By establishing the American Health Benefit Exchanges, this legal instrument directly improves coverage. This provision allows small businesses and populations who lack access to employer coverage to acquire coverage. In addition to availing coverage to citizens, the exchange simplifies the very process of obtaining the coverage. According to Rashford (2007), the purpose of the exchanges will be to undertake premium reviews in a bid to establish their viability, accredit health plans, ease client access to important information, and undertake outreach functions. Further, the policy provides subsidies to individuals from the low-income category in order to ensure that they obtain coverage accordingly.
This Federal Law also expands the Medicaid program to include individuals who were not beneficiaries previously. Before the effect of this policy, Medicaid beneficiaries needed to be individuals from the low-income class or from other specific categories such as the disabled and pregnant. Currently, this policy requires coverage for individuals that are less than sixty-five years and expands to include childless adults. Furthermore, it accords states the alternative of establishing basic health plans (Rashford, 2007; Staff of Washington Post, 2010). Arguably, this will benefit immigrants whose incomes disqualify them for the Medicaid program. Besides the preceding policy provisions, the government provides various other incentives in an effort to improve healthcare. These benefit researchers, health providers, and states amongst others.
The intention of the government’s implementation of this law is to ensure that its population has access to affordable medical services. While some of the consequences may be beneficial to certain populations, others will probably disadvantage different facets in significant ways. Bodenheimer and Grumbach (2012) cite that one of the problems that the sector struggles with pertains to underuse of medical resources. Notably, effective treatments that are likely to improve patient outcomes are seldom used because physicians and other medical professionals lack adequate relevant information. The PPACA advocates for use of sophisticated information systems by all healthcare professionals during the execution of duties. Undoubtedly, this will have a positive impact on the quality of healthcare because it encourages increased use of effective treatment. However, it is worth noting that use of this system may not motivate providers to improve performance. In such a case, McCaughey (2012) recommends that employment of other types of incentives will enhance the quality of health care. Besides using subsidies, the government can directly offer other forms of financial incentives to these personnel.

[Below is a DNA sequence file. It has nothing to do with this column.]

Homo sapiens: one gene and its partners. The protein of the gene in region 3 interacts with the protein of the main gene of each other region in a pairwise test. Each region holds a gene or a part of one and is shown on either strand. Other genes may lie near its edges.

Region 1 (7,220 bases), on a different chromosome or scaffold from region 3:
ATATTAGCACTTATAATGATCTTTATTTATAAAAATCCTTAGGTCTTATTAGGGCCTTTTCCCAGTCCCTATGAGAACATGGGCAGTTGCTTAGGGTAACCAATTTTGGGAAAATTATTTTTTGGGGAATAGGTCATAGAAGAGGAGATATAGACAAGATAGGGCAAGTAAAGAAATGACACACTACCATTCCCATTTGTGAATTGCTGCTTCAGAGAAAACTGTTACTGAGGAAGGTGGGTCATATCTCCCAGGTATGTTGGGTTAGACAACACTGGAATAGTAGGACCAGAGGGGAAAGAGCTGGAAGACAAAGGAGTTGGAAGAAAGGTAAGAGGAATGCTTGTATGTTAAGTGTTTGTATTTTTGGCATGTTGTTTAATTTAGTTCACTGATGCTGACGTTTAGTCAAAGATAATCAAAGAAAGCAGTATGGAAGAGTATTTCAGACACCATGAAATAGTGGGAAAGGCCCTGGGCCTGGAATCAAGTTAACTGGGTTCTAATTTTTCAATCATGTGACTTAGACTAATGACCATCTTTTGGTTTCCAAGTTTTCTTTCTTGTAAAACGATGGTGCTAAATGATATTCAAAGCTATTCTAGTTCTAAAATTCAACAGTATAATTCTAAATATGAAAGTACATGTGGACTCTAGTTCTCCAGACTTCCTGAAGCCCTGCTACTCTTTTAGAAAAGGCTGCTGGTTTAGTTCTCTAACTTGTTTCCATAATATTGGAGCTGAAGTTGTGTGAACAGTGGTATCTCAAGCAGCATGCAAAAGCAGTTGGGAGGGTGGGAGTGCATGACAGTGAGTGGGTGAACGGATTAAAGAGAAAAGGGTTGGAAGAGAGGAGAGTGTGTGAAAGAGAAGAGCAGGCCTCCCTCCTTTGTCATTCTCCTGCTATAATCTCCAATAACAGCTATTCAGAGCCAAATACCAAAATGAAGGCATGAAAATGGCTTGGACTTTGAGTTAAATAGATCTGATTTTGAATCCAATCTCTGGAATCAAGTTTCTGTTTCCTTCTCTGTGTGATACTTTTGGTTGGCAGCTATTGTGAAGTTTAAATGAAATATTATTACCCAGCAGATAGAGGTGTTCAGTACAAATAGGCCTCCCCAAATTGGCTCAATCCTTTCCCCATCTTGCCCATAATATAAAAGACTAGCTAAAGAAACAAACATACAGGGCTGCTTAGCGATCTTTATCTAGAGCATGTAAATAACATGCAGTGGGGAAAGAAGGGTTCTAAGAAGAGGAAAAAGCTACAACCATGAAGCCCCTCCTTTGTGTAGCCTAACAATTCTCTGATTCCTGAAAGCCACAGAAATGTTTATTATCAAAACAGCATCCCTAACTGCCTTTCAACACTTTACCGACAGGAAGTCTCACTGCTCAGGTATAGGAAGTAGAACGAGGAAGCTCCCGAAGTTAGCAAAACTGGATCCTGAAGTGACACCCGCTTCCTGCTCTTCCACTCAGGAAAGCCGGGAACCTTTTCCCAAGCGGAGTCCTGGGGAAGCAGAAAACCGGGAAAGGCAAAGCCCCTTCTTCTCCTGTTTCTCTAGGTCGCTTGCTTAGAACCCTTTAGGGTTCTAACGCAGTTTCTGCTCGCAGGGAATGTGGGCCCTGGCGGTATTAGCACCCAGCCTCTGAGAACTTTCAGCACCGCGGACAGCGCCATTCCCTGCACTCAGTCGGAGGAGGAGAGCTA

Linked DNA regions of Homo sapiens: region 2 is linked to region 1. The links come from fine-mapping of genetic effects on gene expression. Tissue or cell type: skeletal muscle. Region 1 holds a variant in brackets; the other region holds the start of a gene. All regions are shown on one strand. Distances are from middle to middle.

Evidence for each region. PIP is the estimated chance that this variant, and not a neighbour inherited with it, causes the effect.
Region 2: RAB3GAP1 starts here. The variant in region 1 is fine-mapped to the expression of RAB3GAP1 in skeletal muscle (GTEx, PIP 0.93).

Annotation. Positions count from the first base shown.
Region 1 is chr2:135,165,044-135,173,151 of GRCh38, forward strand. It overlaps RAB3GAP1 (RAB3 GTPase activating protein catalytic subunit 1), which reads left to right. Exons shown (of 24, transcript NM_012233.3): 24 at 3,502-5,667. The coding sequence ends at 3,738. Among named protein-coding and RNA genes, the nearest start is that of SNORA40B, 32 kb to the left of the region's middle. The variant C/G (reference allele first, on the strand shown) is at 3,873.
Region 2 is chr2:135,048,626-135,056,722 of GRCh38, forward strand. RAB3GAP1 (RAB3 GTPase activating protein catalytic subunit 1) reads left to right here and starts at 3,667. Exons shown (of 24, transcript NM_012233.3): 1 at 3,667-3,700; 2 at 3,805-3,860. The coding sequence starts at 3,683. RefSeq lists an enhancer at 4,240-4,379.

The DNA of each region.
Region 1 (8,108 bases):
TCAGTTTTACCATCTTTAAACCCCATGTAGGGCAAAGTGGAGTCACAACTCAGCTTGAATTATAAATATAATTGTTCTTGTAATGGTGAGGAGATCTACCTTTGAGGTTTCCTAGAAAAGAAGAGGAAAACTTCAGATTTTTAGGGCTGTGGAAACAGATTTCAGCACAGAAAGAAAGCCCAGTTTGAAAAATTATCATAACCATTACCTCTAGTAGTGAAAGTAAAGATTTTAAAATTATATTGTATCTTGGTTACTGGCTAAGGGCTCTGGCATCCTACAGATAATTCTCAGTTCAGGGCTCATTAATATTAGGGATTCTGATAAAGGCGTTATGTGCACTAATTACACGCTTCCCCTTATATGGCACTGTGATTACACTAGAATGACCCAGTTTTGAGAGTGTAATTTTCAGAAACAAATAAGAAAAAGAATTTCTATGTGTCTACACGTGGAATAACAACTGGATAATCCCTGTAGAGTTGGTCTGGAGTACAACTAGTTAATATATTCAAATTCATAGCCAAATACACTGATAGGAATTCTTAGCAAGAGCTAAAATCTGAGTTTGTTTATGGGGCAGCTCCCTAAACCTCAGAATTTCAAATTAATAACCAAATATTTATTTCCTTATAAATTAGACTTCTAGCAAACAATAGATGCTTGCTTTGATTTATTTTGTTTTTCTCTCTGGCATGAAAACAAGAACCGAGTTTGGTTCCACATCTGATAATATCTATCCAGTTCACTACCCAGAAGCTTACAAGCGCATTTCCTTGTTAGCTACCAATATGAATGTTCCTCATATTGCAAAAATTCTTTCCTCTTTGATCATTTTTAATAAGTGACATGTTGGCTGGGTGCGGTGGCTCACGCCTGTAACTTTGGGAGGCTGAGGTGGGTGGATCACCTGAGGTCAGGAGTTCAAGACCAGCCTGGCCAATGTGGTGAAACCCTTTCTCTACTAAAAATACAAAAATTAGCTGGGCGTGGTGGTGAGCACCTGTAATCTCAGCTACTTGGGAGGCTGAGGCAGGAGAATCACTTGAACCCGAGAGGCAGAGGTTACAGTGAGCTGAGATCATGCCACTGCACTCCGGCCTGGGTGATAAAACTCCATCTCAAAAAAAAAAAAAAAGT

Ideally, provisions of this instrument increase the percentage of the population that benefits from health insurance exchanges facility; a measure that has positive impacts on quality competition conception. The US government and The Department of Health and Human Services (2010) assert that quality competition increases accessibility and affordability without compromising effectiveness. In order to reap optimal rewards, it is important for the exchanges to provide consumers with sufficient vital information regarding health insurance to ensure that they make informed choices. Because the policy offers insurance administrators a host of subsidies, it is likely that they will devote a significant percentage of their time to managing the respective subsidies and enforcing related mandates. The administrative tasks that are associated with estimating tax credits are complex and demanding. For this reason, they are most likely to raise costs and limit the amount of time that the administrators commit to providing invaluable information to the consumer base. This is unsustainable in the sense that it prevents clients from making informed decisions and choices.
In his review, Tate (2012) indicates that the effects of the policy on health costs will be varied. By requiring health insurance companies to extend coverage to all individuals and refrain from increasing charges for persons with poor health, the policy raises the costs of providing quality medical services. Companies will most likely grapple incidences of adverse selection that stem from individuals of poor health paying less for what their health problems actually cost. Further, the policy requires insurance companies to set premiums that cover the health costs of an average person. Healthier individuals are unlikely to purchase the premiums because of the fact that they may not make medical visits, and thus are unlikely to incur related costs. Persons with poor health may consider the premiums a bargain and resort to purchasing insurance. This state may lead to an increase in the cost of premiums as well as insurance.